Did you bring the right passport to the checkpoint?

Did you bring the right passport to the checkpoint?

Channel NewsAsia·2017-12-13 15:10

ICA says it expects peaks in traffic at the Woodlands and Tuas Checkpoints from Dec 22 to 26, and Dec 29 to Jan 1 2018.

The automated clearance lanes at Tuas checkpoint. (Photo: Howard Law) 

SINGAPORE: In the first 10 months of this year, about 600 Singaporeans turned up at the Tuas and Woodlands checkpoints either with a wrong passport, or without a passport.

While it may be a mistake, these travellers will be subjected to a thorough security check, causing a hold-up and inconvenience to other travellers, the Immigration and Checkpoints Authority (ICA) said on Wednesday (Dec 13).

“After conducting our checks on him, we have to turn him back because we cannot allow him to depart. Because the land checkpoint is a restricted area, we need resources to escort him out,” said Superintendent Muhammad Nagib Ali, senior assistant commander at Tuas Checkpoint.

While the number is not big and a slight drop from the 622 in 2015, ICA said that these avoidable cases have the potential to lead to congestion, and require manpower.

About 3,000 foreigners also tried to enter Singapore with expired, invalid travel documents or no documents at all. 

ICA gave these figures during a media briefing at Tuas Checkpoint to give a glimpse into what is being done to manage checkpoint operations during the year-end peak period.


Traffic flow through the Woodlands and Tuas Checkpoints is expected to be heavy from Dec 22 to 26 and Dec 29 to Jan 1 next year, ICA said.

During the year-end period, about 430,000 travellers use the land checkpoints, an 8 per cent increase from the regular 400,000 travellers who use the checkpoints daily.

The traffic during morning peak hour at Tuas immigration checkpoint. (Photo: Howard Law) 

In order to improve the flow of traffic, ICA said it monitors real-time traffic to open up an appropriate number of lanes for the different modes of transport. On the roads are also officers to ensure that there is no “ballooning” caused by motorcyclists who try to cut the queues by coming in from the outer lanes.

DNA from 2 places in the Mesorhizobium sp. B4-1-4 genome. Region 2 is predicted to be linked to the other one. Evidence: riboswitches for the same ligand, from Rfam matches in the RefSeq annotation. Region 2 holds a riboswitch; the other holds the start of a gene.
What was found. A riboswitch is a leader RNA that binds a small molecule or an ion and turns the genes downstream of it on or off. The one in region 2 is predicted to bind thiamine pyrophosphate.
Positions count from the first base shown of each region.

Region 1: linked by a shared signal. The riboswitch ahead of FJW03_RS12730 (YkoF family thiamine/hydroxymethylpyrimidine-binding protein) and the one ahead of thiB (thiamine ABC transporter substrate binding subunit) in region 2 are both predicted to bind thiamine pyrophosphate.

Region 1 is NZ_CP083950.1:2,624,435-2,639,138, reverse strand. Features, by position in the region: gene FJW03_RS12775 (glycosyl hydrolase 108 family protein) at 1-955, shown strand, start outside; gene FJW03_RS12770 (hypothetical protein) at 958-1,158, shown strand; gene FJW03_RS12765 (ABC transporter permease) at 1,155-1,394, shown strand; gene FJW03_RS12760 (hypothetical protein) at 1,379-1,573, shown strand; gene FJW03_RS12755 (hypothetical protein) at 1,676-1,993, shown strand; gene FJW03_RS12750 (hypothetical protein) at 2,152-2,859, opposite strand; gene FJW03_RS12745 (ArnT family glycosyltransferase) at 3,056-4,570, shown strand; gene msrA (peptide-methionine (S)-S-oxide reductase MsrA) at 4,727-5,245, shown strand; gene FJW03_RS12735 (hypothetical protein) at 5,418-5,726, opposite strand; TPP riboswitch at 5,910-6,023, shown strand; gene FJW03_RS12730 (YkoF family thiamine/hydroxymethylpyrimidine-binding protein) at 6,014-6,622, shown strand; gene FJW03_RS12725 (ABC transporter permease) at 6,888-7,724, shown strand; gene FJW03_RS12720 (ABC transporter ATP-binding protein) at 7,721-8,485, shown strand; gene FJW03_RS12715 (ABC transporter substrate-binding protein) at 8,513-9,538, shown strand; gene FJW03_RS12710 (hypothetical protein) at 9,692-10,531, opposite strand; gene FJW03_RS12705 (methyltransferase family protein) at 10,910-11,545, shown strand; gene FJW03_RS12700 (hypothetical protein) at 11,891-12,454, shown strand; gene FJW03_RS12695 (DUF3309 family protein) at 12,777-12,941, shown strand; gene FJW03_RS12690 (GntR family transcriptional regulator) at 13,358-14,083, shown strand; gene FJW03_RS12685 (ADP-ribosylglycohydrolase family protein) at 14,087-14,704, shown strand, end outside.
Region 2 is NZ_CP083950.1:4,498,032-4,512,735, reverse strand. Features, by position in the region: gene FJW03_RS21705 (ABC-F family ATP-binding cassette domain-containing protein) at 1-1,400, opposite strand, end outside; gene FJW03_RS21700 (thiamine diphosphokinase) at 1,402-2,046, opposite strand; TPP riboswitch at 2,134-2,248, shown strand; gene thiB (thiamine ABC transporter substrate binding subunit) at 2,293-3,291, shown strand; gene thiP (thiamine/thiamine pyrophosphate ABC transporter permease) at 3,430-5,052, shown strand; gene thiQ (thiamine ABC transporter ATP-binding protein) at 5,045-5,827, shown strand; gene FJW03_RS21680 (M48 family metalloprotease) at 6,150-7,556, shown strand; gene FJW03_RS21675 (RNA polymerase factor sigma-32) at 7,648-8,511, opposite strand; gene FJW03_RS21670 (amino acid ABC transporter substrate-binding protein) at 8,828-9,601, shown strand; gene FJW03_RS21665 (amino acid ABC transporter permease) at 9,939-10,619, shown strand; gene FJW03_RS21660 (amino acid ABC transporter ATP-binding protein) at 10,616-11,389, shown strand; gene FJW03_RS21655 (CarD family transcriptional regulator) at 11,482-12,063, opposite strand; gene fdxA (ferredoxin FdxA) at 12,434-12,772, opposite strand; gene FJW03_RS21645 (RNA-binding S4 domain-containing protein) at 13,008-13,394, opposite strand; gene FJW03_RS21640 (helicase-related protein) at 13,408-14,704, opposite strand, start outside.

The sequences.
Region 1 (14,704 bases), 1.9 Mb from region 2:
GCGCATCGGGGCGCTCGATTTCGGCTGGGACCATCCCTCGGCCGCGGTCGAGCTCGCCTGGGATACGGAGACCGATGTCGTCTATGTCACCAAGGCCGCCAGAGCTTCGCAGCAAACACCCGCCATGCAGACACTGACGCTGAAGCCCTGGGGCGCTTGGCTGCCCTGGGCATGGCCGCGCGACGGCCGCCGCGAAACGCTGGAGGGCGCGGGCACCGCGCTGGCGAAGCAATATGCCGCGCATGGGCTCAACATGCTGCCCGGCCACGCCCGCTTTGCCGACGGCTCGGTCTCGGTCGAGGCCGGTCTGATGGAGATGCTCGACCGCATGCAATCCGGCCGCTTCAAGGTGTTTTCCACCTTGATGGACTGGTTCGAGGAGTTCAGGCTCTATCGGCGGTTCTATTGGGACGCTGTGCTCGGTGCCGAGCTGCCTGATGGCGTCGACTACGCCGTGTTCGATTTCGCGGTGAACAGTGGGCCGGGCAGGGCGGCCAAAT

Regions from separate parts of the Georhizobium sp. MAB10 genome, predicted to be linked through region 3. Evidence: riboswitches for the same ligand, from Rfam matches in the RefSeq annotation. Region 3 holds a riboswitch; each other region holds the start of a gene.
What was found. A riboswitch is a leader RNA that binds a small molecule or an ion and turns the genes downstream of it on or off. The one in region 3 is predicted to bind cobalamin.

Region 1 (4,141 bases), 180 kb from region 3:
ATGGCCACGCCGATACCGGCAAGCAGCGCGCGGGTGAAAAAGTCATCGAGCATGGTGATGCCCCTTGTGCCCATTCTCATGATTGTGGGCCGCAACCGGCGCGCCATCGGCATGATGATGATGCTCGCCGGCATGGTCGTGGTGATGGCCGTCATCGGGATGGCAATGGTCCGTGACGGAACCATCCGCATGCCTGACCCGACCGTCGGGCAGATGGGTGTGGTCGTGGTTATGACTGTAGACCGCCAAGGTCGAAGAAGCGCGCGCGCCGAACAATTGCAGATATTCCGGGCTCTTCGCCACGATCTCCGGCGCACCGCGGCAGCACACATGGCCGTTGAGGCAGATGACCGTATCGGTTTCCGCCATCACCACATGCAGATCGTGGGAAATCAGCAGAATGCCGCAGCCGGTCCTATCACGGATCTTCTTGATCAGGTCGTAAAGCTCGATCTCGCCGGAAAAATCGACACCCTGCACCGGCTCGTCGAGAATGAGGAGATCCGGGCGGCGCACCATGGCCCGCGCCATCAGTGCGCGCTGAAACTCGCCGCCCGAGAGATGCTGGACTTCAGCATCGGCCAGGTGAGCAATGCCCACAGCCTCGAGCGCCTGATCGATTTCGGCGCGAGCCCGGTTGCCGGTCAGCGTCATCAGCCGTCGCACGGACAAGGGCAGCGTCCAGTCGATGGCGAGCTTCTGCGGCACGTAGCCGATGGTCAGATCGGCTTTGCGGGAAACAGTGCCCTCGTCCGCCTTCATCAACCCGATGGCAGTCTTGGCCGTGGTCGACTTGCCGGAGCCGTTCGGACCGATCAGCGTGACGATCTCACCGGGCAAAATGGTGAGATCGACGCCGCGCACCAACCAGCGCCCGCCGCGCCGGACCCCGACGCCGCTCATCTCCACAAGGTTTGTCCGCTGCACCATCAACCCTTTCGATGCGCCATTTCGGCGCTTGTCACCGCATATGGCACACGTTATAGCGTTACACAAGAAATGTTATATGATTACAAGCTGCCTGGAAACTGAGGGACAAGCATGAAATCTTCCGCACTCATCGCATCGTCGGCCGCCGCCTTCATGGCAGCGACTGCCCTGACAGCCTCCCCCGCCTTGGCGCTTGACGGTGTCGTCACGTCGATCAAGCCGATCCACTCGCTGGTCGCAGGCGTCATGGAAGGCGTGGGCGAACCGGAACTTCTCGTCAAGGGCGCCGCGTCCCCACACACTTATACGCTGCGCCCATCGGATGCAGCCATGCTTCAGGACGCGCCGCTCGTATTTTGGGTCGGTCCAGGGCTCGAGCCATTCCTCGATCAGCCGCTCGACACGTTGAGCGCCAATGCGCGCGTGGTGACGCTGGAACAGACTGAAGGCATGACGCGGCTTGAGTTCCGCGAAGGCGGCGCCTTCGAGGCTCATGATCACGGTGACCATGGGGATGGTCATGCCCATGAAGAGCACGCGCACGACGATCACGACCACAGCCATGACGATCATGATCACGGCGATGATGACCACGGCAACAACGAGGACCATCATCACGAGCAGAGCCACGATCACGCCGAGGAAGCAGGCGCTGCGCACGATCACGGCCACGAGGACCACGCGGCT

Such ballooning can cause a jam as the motorcycles can potentially take up all lanes, preventing cars and buses from passing through.

ICA officers also put in up to 14 hours a day to handle the traffic that gets heavy as early as 5am. The authority also leverages on technology to ease the flow, with 164 automated clearance lanes in total at both checkpoints for motorcyclists. These counters speed up motorcycle clearance by up to 30 per cent, ICA said.

However, as much depends on motorists’ behaviour, Supt Nagib appealed to motorists to observe lane discipline.


Despite the heavier traffic, ICA said that security will not be compromised, as it brought the media on a tour of the security checks that are conducted.

At every stage of the immigration clearance process, officers identify travellers who may be smuggling contraband items and acting suspiciously.

Those who are suspected of carrying security-sensitive items such as arms and explosives are referred for more thorough checks.

ICA officers conducting a security check on a car entering Singapore at Tuas Checkpoint. (Photo: Howard Law) 

From January to October this year, about 36,000 contraband cases were detected at land checkpoints. These cases, 118 on average a day, mostly involved the smuggling of cigarettes and drugs through methods like strapping the items onto the body, and concealing them in modified compartments.

As Tuas Checkpoint is the only one that allows the transportation of poultry and hazardous materials, cargo is also checked for chemical, biological, radiological and explosive materials, and potential viruses in the case of poultry.

“This is important because these substances can be used for self-made bombs or malicious intent, and cause damage in Singapore,” Supt Nagib said.


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